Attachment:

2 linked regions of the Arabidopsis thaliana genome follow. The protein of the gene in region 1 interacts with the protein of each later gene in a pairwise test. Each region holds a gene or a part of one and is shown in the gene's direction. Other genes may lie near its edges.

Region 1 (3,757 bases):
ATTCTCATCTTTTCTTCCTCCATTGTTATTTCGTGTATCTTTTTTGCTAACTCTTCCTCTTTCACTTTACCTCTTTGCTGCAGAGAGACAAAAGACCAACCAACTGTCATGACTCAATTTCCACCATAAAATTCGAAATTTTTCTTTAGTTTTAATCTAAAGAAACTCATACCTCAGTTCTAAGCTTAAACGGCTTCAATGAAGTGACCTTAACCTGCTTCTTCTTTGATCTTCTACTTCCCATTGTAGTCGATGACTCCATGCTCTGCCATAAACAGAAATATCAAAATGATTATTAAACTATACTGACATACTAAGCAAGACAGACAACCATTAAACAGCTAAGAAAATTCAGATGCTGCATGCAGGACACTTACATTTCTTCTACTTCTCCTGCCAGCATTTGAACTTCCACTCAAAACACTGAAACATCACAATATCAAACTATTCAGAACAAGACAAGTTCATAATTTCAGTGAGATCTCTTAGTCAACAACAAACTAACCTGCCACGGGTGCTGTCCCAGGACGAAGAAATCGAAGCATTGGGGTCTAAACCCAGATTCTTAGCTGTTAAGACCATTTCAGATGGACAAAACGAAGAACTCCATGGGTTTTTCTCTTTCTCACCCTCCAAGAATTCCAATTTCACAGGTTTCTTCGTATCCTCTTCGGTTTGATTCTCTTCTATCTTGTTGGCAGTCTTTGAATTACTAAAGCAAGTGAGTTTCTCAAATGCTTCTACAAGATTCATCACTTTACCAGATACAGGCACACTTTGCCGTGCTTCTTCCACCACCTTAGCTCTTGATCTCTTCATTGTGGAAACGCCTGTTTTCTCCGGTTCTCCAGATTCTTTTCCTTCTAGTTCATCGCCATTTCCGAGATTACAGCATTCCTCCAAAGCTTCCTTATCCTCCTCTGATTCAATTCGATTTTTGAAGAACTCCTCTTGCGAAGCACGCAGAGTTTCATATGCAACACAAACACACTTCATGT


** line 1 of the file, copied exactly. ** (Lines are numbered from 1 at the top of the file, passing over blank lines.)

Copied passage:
2 linked regions of the Arabidopsis thaliana genome follow. The protein of the gene in region 1 interacts with the protein of each later gene in a pairwise test. Each region holds a gene or a part of one and is shown in the gene's direction. Other genes may lie near its edges.